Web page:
Feed on

When I graduated from grad school in 2004 and started teaching, I would start classes by showing students just how much oil was “left” for the world to use up.  When I started, there were thought to be 1.265 trillion barrels of oil left. At the world annual rate of consumption at that time (30.08 billion barrels) that would mean (using standard Malthusian analysis) that the world had 42.06 years of oil left.

In other words, we should run out of oil sometime in the year 2046 according to that data.

Putting together this data for class this year we find that (crude, pardon the pun) estimates for reserves outstanding as of the start of this year are 1.349 trillion barrels (the cupboard is fattening!) and the world consumes roughly 30.75 billion barrels of oil per year (recession brought this number down). Applying the same (incorrect) analysis as above means that we have about 43.87 years of oil left. At this rate, we should run out of oil sometime in the end of 2053.

In other words, in the 6 years I have been doing this, we’ve added 7 years to our “lives.” Incredible! Who said time machines don’t exist. Does anyone see the irony in a Doomesday Malthusian approach to measuring “resource” availability as having the ability to “invent” a time machine like this?

I’ve written dozens of times on this phenomena. It is always a useful exercise to ask just what a resource is, and how, if, we were supposed to have 42 years of oil left just 6 years ago, that here we are 6 years later we have 43 years of oil “left.” It’s quite a groovy trick isn’t it?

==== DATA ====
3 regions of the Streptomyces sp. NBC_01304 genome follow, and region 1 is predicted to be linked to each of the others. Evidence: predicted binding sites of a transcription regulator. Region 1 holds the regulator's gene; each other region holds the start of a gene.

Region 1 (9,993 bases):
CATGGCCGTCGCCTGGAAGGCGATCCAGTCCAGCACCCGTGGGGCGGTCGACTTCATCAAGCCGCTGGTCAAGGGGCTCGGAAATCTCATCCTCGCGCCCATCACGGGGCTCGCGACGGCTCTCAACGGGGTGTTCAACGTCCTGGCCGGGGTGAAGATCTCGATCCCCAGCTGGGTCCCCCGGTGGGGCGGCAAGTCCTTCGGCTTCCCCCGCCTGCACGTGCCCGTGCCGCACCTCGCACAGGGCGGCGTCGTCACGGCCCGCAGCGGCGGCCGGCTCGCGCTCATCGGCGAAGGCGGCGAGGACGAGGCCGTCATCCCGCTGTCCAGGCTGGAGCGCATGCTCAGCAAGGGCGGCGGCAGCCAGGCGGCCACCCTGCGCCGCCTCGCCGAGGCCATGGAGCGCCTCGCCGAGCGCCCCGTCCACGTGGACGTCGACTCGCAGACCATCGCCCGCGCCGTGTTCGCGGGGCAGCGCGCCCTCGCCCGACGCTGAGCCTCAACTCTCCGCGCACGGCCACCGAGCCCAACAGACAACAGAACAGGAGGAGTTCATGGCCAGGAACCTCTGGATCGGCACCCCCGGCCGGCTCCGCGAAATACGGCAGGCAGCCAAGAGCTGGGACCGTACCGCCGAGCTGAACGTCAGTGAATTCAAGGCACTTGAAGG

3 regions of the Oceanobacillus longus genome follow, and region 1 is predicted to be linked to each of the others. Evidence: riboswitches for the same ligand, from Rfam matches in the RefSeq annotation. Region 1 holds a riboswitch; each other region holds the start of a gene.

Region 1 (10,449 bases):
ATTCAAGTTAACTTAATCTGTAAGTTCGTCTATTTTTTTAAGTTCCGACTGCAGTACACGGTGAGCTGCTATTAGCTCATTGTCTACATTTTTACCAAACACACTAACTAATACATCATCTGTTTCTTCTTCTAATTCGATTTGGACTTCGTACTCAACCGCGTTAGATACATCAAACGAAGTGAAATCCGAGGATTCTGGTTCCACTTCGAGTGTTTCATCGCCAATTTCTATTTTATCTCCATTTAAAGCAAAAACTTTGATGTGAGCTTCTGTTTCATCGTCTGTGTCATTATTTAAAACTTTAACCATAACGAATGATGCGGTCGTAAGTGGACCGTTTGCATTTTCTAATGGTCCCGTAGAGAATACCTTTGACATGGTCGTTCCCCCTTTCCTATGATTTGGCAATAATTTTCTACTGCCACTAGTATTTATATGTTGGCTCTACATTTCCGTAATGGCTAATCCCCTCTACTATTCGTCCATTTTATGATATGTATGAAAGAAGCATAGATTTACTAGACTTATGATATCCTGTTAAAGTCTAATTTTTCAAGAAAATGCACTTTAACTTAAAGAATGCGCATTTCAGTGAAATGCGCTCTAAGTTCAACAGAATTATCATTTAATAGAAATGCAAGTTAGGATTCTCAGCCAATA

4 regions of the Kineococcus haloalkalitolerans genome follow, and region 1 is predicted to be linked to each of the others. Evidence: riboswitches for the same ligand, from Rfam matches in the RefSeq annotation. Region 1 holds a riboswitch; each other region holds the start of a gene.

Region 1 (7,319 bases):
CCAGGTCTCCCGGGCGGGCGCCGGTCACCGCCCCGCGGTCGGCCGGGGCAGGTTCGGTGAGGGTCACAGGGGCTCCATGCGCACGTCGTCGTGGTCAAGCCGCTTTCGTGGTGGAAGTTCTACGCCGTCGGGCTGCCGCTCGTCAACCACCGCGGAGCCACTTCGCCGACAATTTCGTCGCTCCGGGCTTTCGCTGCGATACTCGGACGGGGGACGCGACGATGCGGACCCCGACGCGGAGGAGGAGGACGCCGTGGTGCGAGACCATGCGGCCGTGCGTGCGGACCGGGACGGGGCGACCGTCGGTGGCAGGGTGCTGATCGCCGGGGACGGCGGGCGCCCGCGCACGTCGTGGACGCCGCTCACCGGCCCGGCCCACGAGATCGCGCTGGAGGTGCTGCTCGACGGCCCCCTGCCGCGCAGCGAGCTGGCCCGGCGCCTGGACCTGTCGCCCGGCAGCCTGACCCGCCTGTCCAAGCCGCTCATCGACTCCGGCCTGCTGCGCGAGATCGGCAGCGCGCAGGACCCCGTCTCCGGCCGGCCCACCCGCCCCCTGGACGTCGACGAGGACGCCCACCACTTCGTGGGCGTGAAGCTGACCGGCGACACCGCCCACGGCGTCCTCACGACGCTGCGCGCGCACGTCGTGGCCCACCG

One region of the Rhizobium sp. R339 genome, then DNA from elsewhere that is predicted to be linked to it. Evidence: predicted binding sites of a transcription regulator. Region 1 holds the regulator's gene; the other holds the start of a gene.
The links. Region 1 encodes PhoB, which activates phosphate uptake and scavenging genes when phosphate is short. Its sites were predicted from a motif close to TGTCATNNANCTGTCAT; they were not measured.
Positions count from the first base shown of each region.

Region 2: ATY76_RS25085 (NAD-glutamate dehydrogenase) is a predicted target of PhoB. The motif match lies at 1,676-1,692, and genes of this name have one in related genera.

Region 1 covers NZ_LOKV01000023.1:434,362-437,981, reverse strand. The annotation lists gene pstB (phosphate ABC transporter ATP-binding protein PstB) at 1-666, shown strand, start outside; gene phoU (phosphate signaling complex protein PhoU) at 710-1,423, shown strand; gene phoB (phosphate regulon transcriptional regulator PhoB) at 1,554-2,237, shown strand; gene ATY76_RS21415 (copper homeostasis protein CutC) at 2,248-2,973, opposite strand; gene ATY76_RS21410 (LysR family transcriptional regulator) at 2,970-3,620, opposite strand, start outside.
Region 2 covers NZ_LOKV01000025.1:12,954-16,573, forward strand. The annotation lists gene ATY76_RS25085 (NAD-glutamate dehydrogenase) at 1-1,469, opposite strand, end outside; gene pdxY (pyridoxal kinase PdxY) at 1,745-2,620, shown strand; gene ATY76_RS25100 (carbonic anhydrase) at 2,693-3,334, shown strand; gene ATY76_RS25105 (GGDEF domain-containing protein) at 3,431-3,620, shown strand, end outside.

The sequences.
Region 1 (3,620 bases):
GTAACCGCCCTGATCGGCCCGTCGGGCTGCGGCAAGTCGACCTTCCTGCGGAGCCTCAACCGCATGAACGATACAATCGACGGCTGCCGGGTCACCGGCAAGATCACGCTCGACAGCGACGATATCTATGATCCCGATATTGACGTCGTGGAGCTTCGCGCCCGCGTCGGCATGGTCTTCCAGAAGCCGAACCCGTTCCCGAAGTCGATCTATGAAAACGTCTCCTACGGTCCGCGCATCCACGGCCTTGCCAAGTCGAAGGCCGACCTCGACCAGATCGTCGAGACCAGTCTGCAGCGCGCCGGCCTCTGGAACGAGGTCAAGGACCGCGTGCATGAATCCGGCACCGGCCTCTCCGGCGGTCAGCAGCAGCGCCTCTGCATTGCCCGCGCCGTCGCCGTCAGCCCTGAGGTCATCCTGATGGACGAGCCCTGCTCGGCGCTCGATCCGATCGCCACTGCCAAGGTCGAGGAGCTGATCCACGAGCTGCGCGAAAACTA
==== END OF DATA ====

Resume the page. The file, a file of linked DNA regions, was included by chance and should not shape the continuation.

2 Responses to “Better Than Hot-Tub Time Machine”

  1. Speedmaster says:

    I can distinctly remember being in 3rd grade circa 1978 and being told by our social studies teacher that we would be out of oil by 2020-2030. I was terrified at the time.

  2. Harry says:

    I never thought I would get to this point, Speedmaster, but before you were born and I’m not sure about wintercow, these predictions were prevalent. It had to do, as I learned, about what the oil and gas industry defined as proven reserves.

    We have plenty of oil left to take care of us, and plenty of other carbon resources like coal and natural gas. Whether we extract it and put it to use, or use foreign sources like Canada and Mexico, or even crude from Iran, depends on price.

    I wish I could send you every research report I got from assorted brokers over the years, and the quotations of Boone Pickens, predicting the demise of the oil industry. By comparison, The Lamp, an in-house publication of Exxon, now Exxon Mobil, set my mind on course, sort of. Wish I could send you my last ten years of annual reports, but they are in the trash, having read them.

    Still have my ExxonMobil cap, sent to me as a reader of the Lamp.

Leave a Reply